Paternal psychosocial work conditions and mental health outcomes: A case-control study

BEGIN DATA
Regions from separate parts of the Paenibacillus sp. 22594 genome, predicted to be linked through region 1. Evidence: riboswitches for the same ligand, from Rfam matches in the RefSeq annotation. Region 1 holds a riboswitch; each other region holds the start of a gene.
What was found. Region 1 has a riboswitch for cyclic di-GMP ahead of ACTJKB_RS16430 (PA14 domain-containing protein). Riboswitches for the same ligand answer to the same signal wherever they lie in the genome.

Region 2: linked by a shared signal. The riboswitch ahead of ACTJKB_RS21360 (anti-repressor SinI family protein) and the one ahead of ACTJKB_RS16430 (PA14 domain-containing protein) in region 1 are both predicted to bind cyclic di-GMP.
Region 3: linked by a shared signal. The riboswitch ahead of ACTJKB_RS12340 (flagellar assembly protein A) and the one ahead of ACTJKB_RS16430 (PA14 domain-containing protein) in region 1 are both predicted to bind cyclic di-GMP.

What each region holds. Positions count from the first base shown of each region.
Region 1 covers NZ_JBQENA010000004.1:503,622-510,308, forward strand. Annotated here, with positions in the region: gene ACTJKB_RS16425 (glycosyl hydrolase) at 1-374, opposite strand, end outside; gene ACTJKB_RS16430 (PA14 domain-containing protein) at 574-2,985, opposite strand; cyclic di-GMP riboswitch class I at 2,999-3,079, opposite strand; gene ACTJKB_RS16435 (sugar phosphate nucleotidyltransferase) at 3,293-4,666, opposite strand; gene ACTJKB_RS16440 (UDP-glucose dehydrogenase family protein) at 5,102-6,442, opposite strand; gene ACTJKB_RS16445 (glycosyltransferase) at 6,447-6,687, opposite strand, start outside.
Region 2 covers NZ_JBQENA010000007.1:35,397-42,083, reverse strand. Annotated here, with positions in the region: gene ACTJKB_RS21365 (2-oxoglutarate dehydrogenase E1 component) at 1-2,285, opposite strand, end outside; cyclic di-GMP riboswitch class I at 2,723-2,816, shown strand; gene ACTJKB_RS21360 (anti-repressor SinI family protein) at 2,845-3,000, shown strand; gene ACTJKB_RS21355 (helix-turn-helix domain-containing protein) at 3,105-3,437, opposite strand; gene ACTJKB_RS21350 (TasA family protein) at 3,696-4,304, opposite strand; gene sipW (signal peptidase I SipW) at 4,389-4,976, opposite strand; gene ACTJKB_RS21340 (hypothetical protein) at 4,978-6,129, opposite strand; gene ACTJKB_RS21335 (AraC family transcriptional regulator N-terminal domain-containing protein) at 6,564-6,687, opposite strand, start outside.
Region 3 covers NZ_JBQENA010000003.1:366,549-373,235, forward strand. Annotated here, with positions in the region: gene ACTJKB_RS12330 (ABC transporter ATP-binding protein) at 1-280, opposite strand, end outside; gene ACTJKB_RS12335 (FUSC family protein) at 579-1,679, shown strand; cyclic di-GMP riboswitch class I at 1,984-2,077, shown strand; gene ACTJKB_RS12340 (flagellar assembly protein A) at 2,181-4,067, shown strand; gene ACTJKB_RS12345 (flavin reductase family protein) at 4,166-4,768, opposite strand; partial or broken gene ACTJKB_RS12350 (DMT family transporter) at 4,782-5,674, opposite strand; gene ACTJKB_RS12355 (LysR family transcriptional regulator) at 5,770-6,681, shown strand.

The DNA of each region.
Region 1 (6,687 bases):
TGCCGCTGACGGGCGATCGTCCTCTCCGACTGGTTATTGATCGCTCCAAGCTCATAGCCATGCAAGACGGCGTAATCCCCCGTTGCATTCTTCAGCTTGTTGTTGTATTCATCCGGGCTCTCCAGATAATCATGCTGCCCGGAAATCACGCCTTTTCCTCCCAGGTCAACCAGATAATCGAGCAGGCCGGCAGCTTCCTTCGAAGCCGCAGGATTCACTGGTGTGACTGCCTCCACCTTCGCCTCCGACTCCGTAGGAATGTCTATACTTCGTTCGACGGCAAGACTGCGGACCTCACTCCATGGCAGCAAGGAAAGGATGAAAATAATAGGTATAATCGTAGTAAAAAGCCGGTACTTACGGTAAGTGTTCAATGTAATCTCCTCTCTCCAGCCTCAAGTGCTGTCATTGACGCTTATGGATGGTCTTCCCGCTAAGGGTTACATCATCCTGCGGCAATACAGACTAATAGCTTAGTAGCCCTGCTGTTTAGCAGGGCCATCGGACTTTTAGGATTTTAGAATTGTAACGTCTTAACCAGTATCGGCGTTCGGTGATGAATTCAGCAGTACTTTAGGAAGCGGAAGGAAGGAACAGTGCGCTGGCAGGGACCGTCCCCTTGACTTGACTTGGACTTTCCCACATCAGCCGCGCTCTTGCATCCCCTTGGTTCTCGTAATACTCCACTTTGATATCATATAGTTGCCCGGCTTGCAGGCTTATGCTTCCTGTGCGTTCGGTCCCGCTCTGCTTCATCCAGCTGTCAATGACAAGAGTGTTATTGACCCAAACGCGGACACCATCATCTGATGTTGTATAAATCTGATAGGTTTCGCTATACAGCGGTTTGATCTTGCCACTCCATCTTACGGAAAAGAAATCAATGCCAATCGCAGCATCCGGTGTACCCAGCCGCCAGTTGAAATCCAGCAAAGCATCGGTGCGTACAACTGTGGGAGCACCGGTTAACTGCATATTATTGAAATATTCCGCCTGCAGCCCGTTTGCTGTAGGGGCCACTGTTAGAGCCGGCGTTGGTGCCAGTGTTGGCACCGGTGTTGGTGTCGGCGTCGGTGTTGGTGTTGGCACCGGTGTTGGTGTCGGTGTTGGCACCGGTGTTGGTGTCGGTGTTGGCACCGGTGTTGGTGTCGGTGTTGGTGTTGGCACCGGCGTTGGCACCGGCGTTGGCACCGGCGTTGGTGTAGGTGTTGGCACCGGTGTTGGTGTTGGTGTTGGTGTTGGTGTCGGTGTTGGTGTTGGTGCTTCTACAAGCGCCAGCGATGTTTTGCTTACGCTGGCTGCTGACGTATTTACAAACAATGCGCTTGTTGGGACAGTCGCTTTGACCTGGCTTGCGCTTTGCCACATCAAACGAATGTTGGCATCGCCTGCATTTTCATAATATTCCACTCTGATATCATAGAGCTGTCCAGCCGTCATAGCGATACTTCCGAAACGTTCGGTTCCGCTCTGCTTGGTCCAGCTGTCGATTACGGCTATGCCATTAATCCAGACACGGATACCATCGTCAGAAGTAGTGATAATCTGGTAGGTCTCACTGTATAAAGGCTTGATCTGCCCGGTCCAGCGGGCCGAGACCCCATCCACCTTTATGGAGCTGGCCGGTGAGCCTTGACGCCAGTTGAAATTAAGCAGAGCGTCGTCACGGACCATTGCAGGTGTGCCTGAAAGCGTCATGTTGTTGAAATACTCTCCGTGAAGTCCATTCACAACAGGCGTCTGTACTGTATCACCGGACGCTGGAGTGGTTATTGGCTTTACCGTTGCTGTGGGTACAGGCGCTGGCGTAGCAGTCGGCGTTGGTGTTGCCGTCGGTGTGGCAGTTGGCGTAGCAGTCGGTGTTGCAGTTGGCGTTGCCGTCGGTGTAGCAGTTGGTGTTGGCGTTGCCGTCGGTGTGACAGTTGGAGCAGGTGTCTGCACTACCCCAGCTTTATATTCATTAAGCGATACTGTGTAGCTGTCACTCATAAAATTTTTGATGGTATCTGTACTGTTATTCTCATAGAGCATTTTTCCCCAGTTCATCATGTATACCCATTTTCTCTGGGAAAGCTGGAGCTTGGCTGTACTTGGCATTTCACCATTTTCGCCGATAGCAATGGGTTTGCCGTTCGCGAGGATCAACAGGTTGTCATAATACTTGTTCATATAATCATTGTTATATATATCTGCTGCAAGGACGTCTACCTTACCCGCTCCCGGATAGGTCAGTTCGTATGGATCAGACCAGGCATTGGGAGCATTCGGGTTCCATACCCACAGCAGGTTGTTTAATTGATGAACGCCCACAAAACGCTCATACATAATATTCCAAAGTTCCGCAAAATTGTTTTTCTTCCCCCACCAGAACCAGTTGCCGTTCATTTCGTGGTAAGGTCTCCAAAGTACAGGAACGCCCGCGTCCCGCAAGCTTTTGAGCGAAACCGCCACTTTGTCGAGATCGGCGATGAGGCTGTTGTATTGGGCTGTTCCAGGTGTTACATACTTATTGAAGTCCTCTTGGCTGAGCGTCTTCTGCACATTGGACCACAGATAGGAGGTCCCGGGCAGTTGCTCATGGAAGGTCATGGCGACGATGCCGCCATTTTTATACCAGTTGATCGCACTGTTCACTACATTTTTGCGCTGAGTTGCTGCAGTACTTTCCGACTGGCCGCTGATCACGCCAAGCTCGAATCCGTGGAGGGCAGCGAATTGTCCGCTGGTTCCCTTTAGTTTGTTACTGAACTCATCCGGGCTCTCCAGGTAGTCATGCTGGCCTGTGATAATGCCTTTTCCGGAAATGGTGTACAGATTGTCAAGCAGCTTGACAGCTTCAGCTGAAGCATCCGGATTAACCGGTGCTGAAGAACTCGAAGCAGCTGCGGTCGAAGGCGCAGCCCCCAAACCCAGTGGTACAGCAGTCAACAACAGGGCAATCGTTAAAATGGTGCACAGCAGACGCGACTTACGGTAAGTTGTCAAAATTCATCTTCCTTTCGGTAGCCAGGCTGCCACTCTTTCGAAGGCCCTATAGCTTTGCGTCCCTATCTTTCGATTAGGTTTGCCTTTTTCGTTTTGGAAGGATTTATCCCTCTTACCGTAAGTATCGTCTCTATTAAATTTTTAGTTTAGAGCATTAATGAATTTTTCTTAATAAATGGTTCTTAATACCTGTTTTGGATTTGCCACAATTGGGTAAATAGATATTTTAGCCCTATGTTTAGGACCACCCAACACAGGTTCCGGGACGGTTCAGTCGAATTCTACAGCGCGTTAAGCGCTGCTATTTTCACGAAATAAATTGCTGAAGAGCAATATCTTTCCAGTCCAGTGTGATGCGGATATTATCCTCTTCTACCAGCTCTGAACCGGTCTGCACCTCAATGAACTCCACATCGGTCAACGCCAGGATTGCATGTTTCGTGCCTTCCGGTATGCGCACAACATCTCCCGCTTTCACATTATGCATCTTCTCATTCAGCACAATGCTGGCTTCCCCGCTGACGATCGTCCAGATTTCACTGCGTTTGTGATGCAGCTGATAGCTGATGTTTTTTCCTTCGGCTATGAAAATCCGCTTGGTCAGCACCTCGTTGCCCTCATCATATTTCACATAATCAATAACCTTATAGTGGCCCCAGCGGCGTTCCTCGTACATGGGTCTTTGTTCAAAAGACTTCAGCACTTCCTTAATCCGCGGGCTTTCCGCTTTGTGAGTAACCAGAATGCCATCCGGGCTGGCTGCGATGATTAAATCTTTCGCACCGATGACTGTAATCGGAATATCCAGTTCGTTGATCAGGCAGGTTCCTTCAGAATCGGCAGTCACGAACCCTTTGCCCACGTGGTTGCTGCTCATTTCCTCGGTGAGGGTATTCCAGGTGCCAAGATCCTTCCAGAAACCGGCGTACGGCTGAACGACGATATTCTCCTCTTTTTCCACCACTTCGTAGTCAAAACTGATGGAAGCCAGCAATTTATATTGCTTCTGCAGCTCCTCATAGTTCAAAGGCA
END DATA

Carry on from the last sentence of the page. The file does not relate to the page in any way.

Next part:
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BACKGROUND: The role of social and family environments in the development of mental health problems among children and youth has been widely investigated. However, the degree to which parental working conditions may impact on developmental psychopathology has not been thoroughly studied. METHODS: We conducted a case-control study of several mental health outcomes of 19,833 children of sawmill workers and their association with parental work stress, parental socio-demographic characteristics, and paternal mental health. RESULTS: Multivariate analysis conducted with four distinct age groups (children, adolescents, young adults, and adults) revealed that anxiety based and depressive disorders were associated with paternal work stress in all age groups and that work stress was more strongly associated with alcohol and drug related disorders in adulthood than it was in adolescence and young adulthood. CONCLUSION: This study provides support to the tenet that being exposed to paternal work stress during childhood can have long lasting effects on the mental health of individuals.
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